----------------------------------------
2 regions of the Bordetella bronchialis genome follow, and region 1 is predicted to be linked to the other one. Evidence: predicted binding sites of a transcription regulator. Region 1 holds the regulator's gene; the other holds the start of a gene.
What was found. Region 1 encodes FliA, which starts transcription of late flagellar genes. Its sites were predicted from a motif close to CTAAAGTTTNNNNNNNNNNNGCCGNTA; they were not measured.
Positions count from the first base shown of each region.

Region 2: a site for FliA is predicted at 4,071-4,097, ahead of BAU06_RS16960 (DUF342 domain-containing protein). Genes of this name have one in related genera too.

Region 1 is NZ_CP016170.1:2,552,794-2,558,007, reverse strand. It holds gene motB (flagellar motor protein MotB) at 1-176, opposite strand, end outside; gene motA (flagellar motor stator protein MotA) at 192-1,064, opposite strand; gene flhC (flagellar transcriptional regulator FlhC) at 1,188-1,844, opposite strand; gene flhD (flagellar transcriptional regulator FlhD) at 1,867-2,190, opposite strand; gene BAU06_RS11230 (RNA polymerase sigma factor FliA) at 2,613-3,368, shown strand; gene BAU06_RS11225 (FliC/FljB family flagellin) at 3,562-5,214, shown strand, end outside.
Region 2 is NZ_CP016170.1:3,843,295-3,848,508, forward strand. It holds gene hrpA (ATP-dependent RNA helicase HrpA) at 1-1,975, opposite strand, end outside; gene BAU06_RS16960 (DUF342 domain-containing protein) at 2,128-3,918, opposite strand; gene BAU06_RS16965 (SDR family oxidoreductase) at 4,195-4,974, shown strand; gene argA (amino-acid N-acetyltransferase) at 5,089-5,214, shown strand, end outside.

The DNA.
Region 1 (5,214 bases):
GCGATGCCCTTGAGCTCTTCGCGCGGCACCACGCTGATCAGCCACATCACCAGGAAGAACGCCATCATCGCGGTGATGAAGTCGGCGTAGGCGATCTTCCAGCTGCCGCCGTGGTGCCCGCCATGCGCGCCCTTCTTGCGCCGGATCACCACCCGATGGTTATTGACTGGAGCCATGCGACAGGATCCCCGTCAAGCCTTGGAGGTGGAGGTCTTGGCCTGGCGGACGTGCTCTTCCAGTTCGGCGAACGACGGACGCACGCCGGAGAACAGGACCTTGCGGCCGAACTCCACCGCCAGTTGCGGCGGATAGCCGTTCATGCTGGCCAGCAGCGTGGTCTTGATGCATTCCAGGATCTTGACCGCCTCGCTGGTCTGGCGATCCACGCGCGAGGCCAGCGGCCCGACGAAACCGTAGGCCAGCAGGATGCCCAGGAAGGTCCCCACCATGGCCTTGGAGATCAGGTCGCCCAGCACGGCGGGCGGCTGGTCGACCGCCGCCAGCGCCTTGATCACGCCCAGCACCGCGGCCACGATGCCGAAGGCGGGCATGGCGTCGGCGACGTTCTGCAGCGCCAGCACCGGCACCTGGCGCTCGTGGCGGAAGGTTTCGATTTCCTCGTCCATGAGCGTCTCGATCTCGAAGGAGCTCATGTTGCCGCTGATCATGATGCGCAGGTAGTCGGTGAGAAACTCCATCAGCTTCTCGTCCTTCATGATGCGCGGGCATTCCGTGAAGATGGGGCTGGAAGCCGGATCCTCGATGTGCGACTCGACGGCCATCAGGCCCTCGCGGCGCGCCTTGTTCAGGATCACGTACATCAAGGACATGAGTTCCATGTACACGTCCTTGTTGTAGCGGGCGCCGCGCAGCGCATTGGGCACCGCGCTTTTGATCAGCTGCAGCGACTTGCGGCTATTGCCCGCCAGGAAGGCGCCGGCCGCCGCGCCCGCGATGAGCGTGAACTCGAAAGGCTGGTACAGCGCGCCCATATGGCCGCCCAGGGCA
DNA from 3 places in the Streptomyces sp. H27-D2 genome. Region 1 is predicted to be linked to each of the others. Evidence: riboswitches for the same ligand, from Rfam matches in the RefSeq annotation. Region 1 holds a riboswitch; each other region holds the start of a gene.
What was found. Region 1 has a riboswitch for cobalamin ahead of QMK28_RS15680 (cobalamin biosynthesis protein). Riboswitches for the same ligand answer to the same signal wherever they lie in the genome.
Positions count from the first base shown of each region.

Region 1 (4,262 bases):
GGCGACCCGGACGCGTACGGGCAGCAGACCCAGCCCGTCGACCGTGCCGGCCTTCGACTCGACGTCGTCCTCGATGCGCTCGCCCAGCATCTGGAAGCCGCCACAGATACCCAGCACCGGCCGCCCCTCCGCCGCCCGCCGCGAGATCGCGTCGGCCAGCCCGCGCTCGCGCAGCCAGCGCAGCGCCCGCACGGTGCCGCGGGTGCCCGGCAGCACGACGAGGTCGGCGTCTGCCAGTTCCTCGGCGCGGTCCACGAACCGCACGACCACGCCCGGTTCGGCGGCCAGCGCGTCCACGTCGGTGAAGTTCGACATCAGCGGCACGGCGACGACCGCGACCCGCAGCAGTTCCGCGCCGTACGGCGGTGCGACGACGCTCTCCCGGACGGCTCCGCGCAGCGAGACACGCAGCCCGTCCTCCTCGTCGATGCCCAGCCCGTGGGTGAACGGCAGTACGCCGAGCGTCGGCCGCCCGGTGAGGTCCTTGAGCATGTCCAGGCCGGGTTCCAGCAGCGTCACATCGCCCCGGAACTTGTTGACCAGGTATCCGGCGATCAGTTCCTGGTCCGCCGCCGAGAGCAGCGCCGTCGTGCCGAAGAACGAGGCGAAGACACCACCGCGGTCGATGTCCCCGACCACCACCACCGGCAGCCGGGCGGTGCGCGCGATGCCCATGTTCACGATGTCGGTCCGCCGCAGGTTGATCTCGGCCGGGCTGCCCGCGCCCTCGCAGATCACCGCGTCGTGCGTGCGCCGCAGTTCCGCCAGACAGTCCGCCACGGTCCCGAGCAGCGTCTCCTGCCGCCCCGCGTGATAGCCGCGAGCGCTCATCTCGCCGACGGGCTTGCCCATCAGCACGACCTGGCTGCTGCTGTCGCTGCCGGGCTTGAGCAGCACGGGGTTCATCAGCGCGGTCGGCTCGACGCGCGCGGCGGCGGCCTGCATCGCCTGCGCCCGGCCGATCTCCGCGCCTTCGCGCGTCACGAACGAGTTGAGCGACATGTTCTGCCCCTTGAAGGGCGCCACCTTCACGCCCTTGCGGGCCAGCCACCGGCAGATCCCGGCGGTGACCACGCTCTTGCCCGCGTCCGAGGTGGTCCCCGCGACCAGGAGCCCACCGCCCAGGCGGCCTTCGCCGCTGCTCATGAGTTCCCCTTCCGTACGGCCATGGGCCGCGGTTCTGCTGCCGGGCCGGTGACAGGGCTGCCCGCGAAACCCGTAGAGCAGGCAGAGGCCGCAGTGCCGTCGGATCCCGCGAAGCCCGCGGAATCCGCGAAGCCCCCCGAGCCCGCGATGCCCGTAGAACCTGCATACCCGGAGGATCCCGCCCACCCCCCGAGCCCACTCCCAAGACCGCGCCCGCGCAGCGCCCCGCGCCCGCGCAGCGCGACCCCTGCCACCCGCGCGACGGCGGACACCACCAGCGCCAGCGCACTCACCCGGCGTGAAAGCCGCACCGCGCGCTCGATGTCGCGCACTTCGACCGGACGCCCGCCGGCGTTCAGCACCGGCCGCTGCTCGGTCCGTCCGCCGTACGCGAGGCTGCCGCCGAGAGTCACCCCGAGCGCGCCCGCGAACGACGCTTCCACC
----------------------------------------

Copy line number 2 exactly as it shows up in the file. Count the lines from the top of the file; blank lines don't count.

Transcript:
What was found. Region 1 encodes FliA, which starts transcription of late flagellar genes. Its sites were predicted from a motif close to CTAAAGTTTNNNNNNNNNNNGCCGNTA; they were not measured.